- Question: I am separated from my husband and get alimony payments.
Can I claim an amount for an eligible dependant? I have a five-year-old
daughter for whom I am the primary caregiver.
Answer: If you have sole custody or primary custody of your daughter, you are able to claim her as a dependant as long as you are single, separated or divorced.
- [Earlier] question: I am a Canadian. I studied in the USA and I am
doing a residency in the USA. I have lots of tuition credits. Since I am in the
USA, earning in the USA, how can I utilize my Canadian tuition, or can I not
claim until I have earned in Canada?
[Earlier] answer: Unfortunately, you can only claim Canadian tuition credits against Canadian income. You can carry these forward indefinitely until you can use them.
New question: The tuition I mentioned is not Canadian. It is tuition for Saba medical school in Netherlands, paid in American funds.
New answer: To claim tuition from a school outside Canada, the school must complete a TL11A. Without this form you cannot claim any tuition or education credits.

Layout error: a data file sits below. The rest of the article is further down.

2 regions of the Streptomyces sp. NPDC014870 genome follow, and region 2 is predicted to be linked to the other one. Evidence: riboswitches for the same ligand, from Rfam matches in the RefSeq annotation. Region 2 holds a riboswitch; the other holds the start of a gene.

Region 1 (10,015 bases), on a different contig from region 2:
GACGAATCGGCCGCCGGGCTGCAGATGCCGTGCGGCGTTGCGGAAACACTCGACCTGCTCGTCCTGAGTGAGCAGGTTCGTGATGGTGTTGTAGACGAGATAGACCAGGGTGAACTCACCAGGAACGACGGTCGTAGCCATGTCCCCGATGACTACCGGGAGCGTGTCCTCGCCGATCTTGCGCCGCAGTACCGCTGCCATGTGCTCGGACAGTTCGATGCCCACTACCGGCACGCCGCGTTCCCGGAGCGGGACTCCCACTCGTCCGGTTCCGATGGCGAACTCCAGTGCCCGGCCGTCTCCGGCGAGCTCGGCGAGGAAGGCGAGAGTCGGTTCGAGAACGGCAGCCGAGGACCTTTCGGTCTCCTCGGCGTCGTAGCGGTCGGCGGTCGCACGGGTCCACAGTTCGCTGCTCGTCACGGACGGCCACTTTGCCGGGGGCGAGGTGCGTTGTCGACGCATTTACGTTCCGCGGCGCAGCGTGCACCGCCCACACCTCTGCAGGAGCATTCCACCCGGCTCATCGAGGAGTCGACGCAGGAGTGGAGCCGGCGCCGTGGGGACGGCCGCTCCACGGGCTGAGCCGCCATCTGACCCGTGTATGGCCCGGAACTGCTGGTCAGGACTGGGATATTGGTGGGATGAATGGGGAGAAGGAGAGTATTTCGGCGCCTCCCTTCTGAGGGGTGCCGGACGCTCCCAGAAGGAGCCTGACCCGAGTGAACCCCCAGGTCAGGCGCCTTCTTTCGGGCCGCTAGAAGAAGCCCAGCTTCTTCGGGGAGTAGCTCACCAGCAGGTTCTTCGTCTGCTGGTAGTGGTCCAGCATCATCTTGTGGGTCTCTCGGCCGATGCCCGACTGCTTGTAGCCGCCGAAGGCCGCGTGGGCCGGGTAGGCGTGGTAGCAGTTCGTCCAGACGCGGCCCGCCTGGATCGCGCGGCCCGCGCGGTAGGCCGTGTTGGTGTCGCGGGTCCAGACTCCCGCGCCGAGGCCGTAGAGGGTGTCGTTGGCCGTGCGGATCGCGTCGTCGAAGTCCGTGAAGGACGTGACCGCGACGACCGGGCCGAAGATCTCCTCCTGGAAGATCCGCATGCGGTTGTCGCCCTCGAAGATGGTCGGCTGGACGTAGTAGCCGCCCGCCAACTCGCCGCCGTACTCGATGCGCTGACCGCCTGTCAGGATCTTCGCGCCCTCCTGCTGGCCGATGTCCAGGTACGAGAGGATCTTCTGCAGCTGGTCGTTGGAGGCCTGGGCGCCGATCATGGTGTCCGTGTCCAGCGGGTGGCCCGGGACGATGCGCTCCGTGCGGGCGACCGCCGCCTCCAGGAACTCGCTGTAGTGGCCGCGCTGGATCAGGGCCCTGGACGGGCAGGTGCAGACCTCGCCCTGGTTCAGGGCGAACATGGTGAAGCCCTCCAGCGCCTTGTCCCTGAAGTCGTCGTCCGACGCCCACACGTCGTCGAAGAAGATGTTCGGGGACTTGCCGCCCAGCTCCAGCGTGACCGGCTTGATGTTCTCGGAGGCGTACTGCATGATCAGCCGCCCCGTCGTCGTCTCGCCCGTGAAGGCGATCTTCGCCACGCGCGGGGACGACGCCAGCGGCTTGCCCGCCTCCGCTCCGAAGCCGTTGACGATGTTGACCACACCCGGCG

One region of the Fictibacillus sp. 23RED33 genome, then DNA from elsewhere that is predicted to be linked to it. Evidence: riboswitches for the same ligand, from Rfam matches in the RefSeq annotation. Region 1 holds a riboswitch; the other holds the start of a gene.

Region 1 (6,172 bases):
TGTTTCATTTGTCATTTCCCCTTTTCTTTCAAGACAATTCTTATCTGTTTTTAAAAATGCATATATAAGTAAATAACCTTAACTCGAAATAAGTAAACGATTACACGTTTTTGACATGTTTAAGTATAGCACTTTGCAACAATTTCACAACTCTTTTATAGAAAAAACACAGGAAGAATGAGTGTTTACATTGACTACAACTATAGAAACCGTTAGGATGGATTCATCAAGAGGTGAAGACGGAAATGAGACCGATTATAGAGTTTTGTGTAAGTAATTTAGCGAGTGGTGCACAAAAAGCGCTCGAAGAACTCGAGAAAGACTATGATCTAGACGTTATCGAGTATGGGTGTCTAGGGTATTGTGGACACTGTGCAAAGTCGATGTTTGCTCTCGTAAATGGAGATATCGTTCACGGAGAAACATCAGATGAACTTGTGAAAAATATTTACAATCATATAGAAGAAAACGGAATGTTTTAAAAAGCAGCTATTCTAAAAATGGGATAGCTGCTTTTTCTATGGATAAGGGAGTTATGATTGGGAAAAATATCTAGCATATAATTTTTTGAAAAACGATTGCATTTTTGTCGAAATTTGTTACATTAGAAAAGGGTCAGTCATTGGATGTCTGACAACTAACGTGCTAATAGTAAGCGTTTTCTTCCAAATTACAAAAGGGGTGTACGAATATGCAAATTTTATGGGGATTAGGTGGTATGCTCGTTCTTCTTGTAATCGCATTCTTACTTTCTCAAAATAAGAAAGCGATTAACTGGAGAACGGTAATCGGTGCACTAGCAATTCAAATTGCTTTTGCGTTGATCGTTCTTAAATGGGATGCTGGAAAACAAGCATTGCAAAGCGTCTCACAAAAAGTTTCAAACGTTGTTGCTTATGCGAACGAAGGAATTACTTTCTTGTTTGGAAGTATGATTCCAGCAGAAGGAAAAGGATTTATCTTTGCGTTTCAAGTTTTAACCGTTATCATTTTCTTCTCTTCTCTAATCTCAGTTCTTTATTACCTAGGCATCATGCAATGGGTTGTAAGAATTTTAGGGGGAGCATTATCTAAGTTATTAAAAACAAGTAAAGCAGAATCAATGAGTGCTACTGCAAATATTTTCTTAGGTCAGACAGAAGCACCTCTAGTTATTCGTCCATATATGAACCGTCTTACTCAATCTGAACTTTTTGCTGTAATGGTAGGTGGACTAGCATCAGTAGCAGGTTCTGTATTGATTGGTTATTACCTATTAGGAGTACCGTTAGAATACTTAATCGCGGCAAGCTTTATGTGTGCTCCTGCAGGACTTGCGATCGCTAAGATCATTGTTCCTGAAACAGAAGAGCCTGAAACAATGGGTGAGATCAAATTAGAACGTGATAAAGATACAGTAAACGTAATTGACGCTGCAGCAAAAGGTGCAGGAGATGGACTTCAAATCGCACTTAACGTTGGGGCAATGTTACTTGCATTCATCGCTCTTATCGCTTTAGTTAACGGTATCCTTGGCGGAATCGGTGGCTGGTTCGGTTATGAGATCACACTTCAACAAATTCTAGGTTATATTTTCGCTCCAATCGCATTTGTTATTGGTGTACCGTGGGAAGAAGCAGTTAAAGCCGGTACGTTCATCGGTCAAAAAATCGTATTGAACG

I studied at a university abroad from 2004 - 2006 and got the university to
fill out the relevant forms for the education credits. However, my accountant
forgot to include these and it is only recently that I discovered the missing
information. Can I claim these credits by filling out the adjustment forms?
Answer: You can file a T1 Adjustment for each year missed and since you can go back 10 years you may want to get the 2004 adjustment done soon so you don’t miss out on the credits.
I have an unused Nova Scotia tuition amount of $6,719.00 available to use this
year, carried forward from the 2011 tax year. I moved to Alberta in
January 2012. Should I input my federal amount of 19,416.00 in the box for the
federal amount and also in the box for the provincial amount of unused tuition
since I moved from Nova Scotia?
Answer: Even though you moved to another province, you are still able to claim your tuition carry forward amounts. You need to confirm the amounts with the CRA as the provincial amounts may be different, but you would claim the federal and provincial amounts separately, if needed.
- Question: I work in the hospitality industry and